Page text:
2016 may well prove to be a turning point in how humanitarian aid responds to crises. For one, the need is great. Forced migration from conflict is at its highest since the second world war; the number and scale of disasters triggered by natural hazards are increasing; and 2015 was the hottest year ever recorded.
The aid sector, largely unchanged in 75 years, is struggling to cope. The first-ever World Humanitarian Summit, convened in May to “rethink” aid, acknowledged a “woefully under-resourced humanitarian response” has to “do much more far better”.
At such a dramatic time, then, with burgeoning need and an aid system that is failing to cope, what meaning does “resilience” have?
Does a lack of agreed definition hamper efforts?
The word resilience is not new. It has been around (in English) since at least the early 17th century.
There are many competing definitions. One, from the International Federation of the Red Cross and Red Crescent Societies, defines resilience as:
… the ability of individuals, communities, organisations or countries exposed to disasters and crises and underlying vulnerabilities to anticipate, reduce the impact of, cope with, and recover from the effects of shocks and stresses without compromising their long-term prospects.
This understanding gives as much attention to what happens before a disaster (such as an earthquake or flood) as it does to the immediate aftermath of relief and recovery. If prepared for beforehand, the impact of disasters can be reduced, or even prevented altogether.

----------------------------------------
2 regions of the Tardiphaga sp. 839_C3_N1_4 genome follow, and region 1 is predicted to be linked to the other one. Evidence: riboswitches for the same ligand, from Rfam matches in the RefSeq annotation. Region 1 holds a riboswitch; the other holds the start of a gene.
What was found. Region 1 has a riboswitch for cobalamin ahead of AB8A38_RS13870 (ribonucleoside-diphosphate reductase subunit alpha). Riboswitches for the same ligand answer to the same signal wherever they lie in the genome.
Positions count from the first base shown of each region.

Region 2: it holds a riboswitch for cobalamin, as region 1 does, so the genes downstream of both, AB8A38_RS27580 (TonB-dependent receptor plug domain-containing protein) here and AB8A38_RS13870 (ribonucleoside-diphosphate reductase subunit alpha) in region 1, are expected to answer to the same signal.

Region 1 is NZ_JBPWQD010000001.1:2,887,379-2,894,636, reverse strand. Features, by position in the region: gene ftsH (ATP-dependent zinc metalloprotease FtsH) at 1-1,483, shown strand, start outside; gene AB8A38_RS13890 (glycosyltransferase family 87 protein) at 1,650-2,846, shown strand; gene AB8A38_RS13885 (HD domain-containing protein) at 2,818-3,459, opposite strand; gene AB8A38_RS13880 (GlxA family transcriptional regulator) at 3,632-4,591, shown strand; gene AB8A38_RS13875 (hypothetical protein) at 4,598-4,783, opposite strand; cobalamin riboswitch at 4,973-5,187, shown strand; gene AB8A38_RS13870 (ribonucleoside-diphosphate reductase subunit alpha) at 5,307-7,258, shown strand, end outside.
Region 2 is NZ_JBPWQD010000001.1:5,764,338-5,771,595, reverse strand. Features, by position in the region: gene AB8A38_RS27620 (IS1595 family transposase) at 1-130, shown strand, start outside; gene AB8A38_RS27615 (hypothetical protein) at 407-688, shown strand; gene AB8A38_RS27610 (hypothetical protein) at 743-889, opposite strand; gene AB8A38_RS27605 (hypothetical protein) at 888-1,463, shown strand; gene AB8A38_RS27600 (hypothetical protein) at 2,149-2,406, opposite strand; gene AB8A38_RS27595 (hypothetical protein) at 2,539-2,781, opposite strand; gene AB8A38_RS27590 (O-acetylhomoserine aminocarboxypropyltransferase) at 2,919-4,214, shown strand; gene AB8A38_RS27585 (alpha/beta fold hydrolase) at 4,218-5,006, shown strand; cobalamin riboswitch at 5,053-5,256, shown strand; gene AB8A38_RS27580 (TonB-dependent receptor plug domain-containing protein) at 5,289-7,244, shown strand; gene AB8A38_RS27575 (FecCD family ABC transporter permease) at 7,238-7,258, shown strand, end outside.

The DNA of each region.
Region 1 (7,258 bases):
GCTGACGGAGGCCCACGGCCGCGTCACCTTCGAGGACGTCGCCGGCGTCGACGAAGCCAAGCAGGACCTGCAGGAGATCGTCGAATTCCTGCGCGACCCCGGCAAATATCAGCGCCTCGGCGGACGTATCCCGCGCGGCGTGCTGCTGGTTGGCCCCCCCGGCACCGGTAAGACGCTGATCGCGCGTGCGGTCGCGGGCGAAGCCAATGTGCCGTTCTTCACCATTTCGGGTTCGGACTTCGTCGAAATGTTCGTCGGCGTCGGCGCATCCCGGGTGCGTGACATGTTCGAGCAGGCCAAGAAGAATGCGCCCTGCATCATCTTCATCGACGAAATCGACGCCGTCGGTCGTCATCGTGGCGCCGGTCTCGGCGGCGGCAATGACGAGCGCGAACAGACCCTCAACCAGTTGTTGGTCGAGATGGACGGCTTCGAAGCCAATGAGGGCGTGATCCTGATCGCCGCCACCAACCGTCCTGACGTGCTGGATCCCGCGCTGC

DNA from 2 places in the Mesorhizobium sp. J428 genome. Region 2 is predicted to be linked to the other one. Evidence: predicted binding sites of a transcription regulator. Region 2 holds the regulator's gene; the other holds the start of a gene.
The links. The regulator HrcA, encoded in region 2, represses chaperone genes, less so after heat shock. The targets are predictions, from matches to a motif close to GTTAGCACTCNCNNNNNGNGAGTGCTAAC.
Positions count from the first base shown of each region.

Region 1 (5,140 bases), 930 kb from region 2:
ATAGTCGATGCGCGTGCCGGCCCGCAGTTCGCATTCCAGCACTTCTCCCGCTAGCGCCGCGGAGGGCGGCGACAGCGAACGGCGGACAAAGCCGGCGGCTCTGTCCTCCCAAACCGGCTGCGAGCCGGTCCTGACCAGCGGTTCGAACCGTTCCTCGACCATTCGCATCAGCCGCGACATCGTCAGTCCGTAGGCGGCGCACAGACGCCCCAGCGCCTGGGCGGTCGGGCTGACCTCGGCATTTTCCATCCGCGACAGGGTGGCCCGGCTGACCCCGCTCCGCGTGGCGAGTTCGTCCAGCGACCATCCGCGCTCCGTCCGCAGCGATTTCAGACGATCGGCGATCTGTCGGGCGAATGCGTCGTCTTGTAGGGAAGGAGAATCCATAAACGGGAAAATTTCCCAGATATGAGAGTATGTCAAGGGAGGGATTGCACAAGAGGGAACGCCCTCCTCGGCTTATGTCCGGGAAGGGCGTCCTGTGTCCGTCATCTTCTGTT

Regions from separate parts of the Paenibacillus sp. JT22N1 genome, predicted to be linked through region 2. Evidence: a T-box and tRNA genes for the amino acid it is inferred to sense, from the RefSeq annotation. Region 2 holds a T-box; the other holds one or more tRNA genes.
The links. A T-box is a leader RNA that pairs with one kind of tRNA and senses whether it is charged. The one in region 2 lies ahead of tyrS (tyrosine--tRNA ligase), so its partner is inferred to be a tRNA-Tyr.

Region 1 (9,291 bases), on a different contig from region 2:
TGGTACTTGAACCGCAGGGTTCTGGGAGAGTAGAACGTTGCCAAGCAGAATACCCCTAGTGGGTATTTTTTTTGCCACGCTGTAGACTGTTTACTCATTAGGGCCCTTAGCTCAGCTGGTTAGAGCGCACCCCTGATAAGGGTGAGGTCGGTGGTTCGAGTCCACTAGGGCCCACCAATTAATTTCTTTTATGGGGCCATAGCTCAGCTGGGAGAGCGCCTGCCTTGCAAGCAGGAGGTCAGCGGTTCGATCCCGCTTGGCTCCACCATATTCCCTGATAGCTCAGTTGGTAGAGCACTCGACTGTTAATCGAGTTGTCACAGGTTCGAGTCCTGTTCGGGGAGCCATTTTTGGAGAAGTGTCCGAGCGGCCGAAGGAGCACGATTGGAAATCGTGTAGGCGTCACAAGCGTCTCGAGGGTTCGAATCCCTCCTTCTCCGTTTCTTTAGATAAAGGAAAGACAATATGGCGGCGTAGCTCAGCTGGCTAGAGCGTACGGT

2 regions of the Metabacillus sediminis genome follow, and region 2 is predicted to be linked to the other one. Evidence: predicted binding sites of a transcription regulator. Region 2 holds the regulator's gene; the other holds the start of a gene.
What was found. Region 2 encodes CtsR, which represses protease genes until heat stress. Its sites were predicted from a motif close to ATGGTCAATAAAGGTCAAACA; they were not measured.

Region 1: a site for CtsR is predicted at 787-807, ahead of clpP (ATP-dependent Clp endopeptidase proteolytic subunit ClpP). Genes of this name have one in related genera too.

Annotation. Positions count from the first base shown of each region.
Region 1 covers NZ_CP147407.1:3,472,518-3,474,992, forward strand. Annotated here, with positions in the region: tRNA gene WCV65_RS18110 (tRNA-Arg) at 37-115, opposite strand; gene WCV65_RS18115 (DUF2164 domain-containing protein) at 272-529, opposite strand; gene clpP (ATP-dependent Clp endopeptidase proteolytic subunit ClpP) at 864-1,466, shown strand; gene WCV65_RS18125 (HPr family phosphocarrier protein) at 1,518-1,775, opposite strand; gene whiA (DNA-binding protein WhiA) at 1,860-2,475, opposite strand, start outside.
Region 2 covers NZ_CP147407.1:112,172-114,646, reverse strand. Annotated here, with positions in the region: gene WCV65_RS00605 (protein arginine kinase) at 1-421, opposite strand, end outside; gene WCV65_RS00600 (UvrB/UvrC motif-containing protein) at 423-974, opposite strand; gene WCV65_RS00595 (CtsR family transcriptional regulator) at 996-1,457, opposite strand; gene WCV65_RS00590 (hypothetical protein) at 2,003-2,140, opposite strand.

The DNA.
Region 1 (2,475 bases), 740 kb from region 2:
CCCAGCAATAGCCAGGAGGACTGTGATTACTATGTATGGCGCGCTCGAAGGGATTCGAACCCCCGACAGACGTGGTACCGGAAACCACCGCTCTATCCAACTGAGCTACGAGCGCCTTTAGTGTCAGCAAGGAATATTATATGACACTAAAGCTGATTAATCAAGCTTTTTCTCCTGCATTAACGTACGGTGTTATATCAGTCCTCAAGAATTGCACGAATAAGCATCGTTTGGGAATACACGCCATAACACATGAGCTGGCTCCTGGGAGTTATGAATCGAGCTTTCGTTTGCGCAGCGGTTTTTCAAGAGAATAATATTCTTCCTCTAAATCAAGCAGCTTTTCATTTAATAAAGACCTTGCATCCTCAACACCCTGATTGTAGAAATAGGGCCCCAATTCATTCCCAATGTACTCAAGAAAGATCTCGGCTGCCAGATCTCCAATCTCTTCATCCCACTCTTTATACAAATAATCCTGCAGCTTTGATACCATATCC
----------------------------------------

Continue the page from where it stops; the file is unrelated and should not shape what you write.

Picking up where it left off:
Critics of resilience argue, among other things, that the lack of a commonly agreed definition is a weakness. After all, resilience can trace its roots to engineering, psychology and ecology.
However, this misses the point. The chief benefit of resilience lies in its “good enough” understanding by a broad church of actors, and not in the detail. People get it, and can act in resilient ways.
People have long enacted resilience measures:
- Construction workers in the remote and highly seismic Himalayas built multistorey earthquake-resistant buildings that have stood for more than 800 years.
- Algeria developed the science of base isolation – building structures on rollers so they could avoid shaking with the ground in an earthquake – more than 400 years ago.
- In recent times, Bangladesh, where between 300,000 and 500,000 people were killed in Cyclone Bhola in 1970, reduced casualties through better preparedness to a little more than 3,000 in Cyclone Sidr in 2007, and 190 in Cyclone Aila in 2009. While the cyclone size varied, the reduced death count was widely attributed to improvements in disaster preparedness.